Do you have a bucket list? If so what is on yours? Does it include like mine “The Big Ditch”?
With my engineering background, being in Panama meant having to see the Panama Canal. The best way to see this engineering marvel is either to transit the canal on one of the cruise ships passing through, or to get a closer look by tour boat. We took the tour boat, which gives a more personal and up-close perspective.
Our tour starts at Gamboa and heads east to Panama city and the Pacific Ocean aboard the Panama Marine Adventures “Panama Queen”. The trip was a highlight worthy of its place on many “Bucket Lists”.
The Canal is a manmade waterway, 50 miles long — that connects the world’s two largest oceans.
According to the American Society of Civil Engineers the Canal is considered one of the seven wonders of the modern world along with the:
- Channel tunnel
- CN Tower
- Empire State Building
- Golden Gate Bridge
- Itaipu Dam in South America
- Delta Works/Zuiderzee works in Holland
The French first attempted to build a canal through Panama in the 1880’s, after almost ten years of struggling to dig what amounted to a big ditch across Panama the French left. Panamas thick jungles full of snakes, bottomless swamps, and mosquitoes carrying malaria and yellow fever, claimed the lives of 20 000 workers.
When the Americans tackled the project in 1904 they decided to build the canal with a large dam and lake system. The plan included the building of three sets of locks used to raise ships 85 feet to the level of the reservoir and then lower them at the other ocean. The use of the lock system and the creation of Gatun Lake reduced construction time by years. It also addressed the problem of the significant differences in tides between the two oceans.
By the time the canal was complete in 1915 it had cost the US 10 years of construction time, $350 million, and the loss of over 5,000 lives to complete this colossal engineering project.
Not only was the building of the canal a triumph of engineering and technology over nature, the building of the canal was about exerting American power outside of North America. For President Roosevelt, connecting the two seas — the Atlantic and the Pacific –would galvanize the US as a global power.
Before any work could begin, the US had a small detail to resolve. At the time, Panama was a Province of Columbia whose constitution precluded giving away sovereignty. This led to the United States supporting a revolution by Panamanian elites, paying off Colombian troops with bags of cash helped to facilitate the revolution.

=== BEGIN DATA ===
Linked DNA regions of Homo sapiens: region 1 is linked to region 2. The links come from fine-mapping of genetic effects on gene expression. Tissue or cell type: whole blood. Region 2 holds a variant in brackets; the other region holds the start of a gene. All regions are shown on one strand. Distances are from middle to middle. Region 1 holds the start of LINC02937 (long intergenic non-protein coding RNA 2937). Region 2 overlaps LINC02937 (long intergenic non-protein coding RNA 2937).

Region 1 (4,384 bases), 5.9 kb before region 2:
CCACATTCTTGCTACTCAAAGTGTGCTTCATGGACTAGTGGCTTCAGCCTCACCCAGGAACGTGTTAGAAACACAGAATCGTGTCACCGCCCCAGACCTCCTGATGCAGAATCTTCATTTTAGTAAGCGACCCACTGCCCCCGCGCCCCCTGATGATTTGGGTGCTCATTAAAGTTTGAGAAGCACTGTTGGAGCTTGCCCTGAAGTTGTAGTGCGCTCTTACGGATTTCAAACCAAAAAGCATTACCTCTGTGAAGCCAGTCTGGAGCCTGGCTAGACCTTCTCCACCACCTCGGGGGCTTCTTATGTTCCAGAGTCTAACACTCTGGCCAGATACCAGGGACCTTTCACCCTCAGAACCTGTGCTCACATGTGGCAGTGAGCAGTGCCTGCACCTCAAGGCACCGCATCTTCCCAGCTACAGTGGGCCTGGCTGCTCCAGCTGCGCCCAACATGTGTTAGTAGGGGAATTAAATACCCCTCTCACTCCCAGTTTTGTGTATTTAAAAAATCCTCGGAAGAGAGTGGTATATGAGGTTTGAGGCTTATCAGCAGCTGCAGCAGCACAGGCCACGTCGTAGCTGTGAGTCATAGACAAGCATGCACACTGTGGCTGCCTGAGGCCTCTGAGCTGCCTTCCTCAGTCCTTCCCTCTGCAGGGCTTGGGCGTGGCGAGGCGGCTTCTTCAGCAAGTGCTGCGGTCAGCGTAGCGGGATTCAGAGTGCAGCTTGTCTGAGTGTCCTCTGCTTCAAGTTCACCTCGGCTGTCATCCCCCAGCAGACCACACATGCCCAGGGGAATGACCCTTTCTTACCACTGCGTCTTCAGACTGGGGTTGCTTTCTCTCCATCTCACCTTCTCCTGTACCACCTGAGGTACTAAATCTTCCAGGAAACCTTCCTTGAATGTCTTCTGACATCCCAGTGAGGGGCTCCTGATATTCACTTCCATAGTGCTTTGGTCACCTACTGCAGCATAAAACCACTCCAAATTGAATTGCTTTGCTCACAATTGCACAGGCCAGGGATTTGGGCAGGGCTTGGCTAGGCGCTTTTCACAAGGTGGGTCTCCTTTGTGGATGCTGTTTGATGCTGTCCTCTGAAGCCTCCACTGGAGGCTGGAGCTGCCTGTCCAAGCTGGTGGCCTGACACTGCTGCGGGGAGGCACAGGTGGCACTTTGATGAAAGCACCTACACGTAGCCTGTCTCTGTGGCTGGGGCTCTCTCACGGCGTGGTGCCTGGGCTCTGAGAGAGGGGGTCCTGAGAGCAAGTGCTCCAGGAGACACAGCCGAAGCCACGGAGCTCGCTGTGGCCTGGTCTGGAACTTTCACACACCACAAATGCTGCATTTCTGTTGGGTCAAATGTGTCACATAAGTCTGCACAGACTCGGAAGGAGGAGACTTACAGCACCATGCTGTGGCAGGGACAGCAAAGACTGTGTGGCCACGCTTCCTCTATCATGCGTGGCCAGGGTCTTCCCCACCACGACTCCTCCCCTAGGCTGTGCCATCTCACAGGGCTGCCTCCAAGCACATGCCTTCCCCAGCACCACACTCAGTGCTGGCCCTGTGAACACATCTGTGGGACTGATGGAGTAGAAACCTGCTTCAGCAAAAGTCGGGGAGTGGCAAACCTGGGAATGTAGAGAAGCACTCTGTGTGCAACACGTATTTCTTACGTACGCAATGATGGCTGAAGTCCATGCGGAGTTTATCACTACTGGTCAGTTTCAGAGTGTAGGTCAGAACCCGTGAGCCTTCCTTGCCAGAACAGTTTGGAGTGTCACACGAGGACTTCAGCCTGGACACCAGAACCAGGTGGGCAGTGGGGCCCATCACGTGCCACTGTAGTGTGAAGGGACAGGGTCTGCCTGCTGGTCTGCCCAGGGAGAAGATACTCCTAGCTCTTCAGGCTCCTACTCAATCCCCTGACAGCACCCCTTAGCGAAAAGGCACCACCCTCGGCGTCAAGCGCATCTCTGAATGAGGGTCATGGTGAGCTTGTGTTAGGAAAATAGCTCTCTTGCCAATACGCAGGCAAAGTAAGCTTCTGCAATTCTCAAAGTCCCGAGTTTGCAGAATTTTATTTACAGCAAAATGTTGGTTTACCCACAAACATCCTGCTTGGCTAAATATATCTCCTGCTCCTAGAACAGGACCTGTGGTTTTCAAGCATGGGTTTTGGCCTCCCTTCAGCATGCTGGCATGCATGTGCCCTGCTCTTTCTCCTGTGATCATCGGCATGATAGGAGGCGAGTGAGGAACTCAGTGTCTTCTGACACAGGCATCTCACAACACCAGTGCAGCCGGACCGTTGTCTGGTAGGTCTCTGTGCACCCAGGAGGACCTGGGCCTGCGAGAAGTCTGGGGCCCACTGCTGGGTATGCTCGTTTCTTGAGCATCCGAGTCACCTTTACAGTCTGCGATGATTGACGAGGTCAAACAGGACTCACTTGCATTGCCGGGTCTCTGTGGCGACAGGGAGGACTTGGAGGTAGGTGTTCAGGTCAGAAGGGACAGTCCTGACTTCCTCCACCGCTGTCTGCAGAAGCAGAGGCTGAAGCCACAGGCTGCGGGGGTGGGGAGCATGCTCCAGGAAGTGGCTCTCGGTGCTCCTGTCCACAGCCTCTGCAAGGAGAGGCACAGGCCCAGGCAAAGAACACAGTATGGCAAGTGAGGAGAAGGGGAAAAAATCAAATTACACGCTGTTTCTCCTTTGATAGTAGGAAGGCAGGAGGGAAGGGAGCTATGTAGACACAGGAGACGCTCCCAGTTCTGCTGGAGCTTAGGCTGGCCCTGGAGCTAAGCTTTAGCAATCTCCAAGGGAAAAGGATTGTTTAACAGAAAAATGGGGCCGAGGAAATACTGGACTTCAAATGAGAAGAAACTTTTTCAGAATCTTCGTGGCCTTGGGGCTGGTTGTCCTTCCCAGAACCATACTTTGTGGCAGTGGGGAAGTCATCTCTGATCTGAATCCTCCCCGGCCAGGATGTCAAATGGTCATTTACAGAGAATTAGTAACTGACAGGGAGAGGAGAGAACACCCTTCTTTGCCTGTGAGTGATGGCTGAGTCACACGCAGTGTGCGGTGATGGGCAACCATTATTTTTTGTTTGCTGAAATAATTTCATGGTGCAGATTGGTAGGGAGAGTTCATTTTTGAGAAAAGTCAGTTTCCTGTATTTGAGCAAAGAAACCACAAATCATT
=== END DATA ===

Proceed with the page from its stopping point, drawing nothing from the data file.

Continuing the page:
After this bloodless revolution, the US signed a treaty with the newly formed Republic of Panama giving the United States total control over the “Canal Zone”.
Since opening the Canal in 1915, almost 1 million ships have taken the shortcut between the world’s largest oceans.
- Ships traveling between New York and San Francisco save 7,872 miles and 27 days of transit time by using the Panama Canal instead of going around Cape Horn.
- More than four and half million cubic yards of concrete went in to the construction of the locks and dams.
- The locks of the Panama Canal are seven feet thick.
- Since the Pacific tidal variation is significantly larger than the Atlantic (18 feet vs 2 feet), a sea level canal would be faced with the problem of a current running northbound when the Pacific tide was high and a current running south bound when the tide was low if the big ditch was completed.
- In 1996 13,700 transits accommodated over 198 million long tons of cargo.
- More than 60,000,000 pounds of dynamite was used to excavate and construct the Panama Canal.
- The dam constructed across the Chagres River in Gatun created Gatun Lake, the largest man-made lake in the world at that time.
- A Panamax vessel is the largest vessel that can pass through the existing locks. A Panamax vessel dimensions are as follows:
- Length: 294.1 meters
- Beam: 32.3 meters
- Draft: 12 meters
- Estimates are that 40% of the world’s container ships are too large for the present canal and close to 50% of transiting vessels were already using the full width of the locks.
- A 5 Billion dollar expansion project is well underway to build two new flights of locks to be built parallel to, and operated in addition to, the old locks: when completed in 2015, the new lock chambers will allow the transit of vessels:
- Length 366 meters
- Beam 49 meters
- Draft 15 meters
- Each lock requires almost 27 million gallon of water to operate.
- All of the water moves by gravity through massive conduits inside the lock structure. The diameter of the inlet conduit is 22 feet – almost 7 meters.
- The gates, which separate the chambers, are enormous in size, ranging from 14.3 to 25.0 m and are (2.1 m) thick; each leaves weigh up to 662 t. The gates are hollow and balanced such that two 25 hp motors are enough to move each gate leaf.
- The existing gates are the original equipment which were fabricated by riveted construction.